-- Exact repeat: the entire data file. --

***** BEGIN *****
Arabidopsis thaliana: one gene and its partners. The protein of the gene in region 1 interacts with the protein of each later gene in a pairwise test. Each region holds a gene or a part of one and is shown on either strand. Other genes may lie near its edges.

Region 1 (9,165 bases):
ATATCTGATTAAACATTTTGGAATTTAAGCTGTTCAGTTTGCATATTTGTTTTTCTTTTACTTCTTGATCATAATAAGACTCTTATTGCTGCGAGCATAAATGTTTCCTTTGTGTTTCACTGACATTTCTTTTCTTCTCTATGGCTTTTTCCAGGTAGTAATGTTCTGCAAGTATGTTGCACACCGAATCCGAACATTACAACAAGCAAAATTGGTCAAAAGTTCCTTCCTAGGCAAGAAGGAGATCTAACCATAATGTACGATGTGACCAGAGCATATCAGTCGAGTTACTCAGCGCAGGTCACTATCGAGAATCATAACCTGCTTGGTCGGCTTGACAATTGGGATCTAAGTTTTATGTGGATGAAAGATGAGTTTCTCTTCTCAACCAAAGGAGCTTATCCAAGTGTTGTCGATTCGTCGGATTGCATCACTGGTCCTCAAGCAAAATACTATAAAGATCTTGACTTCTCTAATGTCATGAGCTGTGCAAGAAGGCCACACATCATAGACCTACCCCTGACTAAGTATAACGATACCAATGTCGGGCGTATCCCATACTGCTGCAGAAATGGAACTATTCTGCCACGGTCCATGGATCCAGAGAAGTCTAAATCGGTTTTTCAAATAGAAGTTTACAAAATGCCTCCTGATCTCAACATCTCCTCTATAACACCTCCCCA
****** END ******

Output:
Arabidopsis thaliana: one gene and its partners. The protein of the gene in region 1 interacts with the protein of each later gene in a pairwise test. Each region holds a gene or a part of one and is shown on either strand. Other genes may lie near its edges.

Region 1 (9,165 bases):
ATATCTGATTAAACATTTTGGAATTTAAGCTGTTCAGTTTGCATATTTGTTTTTCTTTTACTTCTTGATCATAATAAGACTCTTATTGCTGCGAGCATAAATGTTTCCTTTGTGTTTCACTGACATTTCTTTTCTTCTCTATGGCTTTTTCCAGGTAGTAATGTTCTGCAAGTATGTTGCACACCGAATCCGAACATTACAACAAGCAAAATTGGTCAAAAGTTCCTTCCTAGGCAAGAAGGAGATCTAACCATAATGTACGATGTGACCAGAGCATATCAGTCGAGTTACTCAGCGCAGGTCACTATCGAGAATCATAACCTGCTTGGTCGGCTTGACAATTGGGATCTAAGTTTTATGTGGATGAAAGATGAGTTTCTCTTCTCAACCAAAGGAGCTTATCCAAGTGTTGTCGATTCGTCGGATTGCATCACTGGTCCTCAAGCAAAATACTATAAAGATCTTGACTTCTCTAATGTCATGAGCTGTGCAAGAAGGCCACACATCATAGACCTACCCCTGACTAAGTATAACGATACCAATGTCGGGCGTATCCCATACTGCTGCAGAAATGGAACTATTCTGCCACGGTCCATGGATCCAGAGAAGTCTAAATCGGTTTTTCAAATAGAAGTTTACAAAATGCCTCCTGATCTCAACATCTCCTCTATAACACCTCCCCA